Oh really? I'd argue the SunOS kernel is still way ahead of the Linux kernel. And most of the so called "innovation" in the Linux kernel was actually developed by Sun and graciously released under an open source licence that allowed Linux to implement it. DTrace would be a very good example. I would also argue that ZFS is a better file system than anything currently available for Linux. Once again, a port of ZFS to Linux is in the works. But it's not ready yet. And even when it is ready, like DTrace, Linux didn't innovate anything. They just copied (legally because Sun allowed it) innovation from Sun Microsystems.

Right now on the desktop GUI on Linux there is a lot of innovation.


Really? I'd argue that GNOME is currently around five years behind Windows, and at least seven years behind Mac when it comes to the desktop. When Windows 8 and OS X Lion come out, I'd argue that gets closer to 10 years behind. KDE is doing a little better than GNOME. But not much.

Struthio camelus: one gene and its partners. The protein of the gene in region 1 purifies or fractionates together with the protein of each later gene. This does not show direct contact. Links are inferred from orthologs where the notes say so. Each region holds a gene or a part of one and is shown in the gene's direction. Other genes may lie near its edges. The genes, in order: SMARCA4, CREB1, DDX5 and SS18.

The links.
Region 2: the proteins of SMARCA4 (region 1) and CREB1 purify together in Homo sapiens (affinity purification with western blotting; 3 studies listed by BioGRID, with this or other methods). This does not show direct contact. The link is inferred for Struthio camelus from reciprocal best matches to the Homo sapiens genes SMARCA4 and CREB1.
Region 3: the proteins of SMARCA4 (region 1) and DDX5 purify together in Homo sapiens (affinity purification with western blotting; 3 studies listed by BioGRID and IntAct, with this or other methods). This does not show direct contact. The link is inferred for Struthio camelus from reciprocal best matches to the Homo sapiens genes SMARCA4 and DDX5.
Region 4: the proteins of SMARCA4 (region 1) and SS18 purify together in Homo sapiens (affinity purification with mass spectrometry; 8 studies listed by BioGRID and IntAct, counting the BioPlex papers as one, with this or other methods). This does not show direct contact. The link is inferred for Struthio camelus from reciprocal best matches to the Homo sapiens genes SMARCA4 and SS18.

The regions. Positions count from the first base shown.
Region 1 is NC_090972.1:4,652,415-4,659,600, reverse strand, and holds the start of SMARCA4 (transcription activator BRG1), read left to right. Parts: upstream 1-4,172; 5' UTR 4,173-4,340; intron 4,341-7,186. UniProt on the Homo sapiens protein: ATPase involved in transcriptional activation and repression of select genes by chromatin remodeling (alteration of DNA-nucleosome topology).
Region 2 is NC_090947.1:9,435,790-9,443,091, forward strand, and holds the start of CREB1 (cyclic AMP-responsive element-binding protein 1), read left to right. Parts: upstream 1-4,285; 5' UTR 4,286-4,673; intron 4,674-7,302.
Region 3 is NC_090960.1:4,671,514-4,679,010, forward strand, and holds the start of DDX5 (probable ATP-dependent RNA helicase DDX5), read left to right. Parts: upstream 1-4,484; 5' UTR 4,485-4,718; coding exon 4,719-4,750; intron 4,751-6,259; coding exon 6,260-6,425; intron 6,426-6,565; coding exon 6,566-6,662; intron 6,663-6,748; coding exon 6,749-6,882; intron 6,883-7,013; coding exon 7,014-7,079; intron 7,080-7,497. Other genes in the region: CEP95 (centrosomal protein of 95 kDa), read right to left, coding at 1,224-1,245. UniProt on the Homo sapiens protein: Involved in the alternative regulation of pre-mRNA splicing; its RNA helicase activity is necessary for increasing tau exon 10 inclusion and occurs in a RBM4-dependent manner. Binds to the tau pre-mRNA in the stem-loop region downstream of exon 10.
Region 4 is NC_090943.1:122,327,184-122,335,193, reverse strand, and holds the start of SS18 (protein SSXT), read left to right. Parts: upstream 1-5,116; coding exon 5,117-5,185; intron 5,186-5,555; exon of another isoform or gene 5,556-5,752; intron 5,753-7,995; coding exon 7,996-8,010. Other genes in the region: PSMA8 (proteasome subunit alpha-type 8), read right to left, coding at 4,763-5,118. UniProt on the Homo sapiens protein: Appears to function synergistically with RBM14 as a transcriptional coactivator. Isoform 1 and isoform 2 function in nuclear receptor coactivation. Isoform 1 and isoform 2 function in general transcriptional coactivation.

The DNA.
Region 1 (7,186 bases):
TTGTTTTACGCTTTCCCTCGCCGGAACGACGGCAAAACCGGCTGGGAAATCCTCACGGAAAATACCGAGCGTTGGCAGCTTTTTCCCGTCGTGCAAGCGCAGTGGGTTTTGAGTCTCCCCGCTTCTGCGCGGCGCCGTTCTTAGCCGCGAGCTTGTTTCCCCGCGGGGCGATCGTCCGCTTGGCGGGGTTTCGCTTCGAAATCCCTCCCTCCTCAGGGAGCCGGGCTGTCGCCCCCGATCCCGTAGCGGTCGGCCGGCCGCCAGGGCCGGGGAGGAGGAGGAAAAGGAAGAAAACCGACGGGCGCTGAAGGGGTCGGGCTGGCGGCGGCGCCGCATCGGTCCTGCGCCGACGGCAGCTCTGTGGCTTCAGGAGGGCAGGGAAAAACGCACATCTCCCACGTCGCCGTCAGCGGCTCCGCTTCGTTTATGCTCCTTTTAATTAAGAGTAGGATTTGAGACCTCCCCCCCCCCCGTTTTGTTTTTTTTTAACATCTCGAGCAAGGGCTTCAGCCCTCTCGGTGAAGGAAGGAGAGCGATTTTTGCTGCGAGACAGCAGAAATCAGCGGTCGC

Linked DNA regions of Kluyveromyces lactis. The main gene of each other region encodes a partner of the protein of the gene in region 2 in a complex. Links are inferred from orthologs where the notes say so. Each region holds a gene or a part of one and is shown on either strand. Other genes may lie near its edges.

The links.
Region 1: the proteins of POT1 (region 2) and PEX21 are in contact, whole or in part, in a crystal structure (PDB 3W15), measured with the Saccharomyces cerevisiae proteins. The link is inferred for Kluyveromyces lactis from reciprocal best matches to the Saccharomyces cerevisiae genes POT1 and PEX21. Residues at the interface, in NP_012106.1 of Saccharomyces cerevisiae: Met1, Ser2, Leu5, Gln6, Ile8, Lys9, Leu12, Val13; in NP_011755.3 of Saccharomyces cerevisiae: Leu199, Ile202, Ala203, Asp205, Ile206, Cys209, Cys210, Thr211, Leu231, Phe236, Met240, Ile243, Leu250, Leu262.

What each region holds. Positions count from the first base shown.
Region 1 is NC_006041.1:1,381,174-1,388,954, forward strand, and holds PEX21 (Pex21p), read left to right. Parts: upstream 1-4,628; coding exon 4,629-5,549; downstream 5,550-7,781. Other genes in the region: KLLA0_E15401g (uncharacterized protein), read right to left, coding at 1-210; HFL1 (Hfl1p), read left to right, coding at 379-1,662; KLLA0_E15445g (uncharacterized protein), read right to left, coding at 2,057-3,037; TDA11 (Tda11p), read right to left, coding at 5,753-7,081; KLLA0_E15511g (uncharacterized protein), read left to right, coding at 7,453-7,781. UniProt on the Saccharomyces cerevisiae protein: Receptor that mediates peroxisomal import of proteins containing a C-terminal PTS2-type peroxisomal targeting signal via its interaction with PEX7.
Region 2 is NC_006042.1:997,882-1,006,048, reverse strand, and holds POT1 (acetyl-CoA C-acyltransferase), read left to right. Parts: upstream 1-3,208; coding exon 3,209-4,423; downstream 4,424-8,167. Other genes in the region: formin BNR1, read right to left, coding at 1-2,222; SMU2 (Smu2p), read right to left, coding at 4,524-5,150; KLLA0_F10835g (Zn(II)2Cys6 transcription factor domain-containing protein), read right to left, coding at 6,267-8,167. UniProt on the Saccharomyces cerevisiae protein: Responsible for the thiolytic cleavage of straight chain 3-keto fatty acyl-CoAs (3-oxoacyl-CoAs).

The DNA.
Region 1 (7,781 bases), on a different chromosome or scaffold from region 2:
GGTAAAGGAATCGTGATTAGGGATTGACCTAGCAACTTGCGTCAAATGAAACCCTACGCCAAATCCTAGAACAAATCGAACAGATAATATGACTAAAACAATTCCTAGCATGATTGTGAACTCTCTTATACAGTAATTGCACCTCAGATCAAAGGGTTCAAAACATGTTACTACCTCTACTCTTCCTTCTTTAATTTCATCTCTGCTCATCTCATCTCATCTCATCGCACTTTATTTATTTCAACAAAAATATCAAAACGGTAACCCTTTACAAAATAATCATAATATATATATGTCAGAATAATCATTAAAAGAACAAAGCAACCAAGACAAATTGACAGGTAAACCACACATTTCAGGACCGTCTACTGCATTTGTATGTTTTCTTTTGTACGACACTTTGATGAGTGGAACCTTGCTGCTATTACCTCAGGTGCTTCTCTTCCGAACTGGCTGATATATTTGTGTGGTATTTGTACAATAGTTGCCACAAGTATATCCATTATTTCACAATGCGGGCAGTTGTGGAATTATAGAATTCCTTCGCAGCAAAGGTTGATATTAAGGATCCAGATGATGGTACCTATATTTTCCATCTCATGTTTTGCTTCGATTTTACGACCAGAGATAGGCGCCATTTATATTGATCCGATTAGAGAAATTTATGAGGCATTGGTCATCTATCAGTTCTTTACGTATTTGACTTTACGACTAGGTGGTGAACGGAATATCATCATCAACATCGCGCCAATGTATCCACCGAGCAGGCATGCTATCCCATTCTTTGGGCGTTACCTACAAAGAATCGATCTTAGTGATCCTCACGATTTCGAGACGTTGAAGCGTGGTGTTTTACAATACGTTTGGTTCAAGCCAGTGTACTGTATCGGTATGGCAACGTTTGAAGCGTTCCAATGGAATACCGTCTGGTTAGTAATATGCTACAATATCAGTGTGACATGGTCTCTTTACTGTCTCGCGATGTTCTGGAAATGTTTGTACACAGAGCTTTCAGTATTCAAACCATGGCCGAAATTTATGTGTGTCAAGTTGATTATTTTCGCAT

There is loads that started in the free software world and was only noticed when the closed world repackaged it.


Like what?

Apple are masters at this. There is plenty of cases where the closed world is playing catch up with the open world.


I'll ask again. Like what?

There is also some great stuff happening under Creative Commons (not least Wikipedia!).


Sure. Wikipedia is great project. But it's not innovative. It's not like new and fascinating research is being published on Wikipedia. It's just a public repository of existing information. It has the advantage that it can be updated instantly, and there are a ton of contributors. But that's both a blessing and a curse. There's a lot of inaccurate and uncited information Wikipedia. (personally, I think Wikipedia should just delete when something isn't cited instead of say [citation needed], and they should delete "some people think" statements instead of saying [who?]. But that's an argument for another time)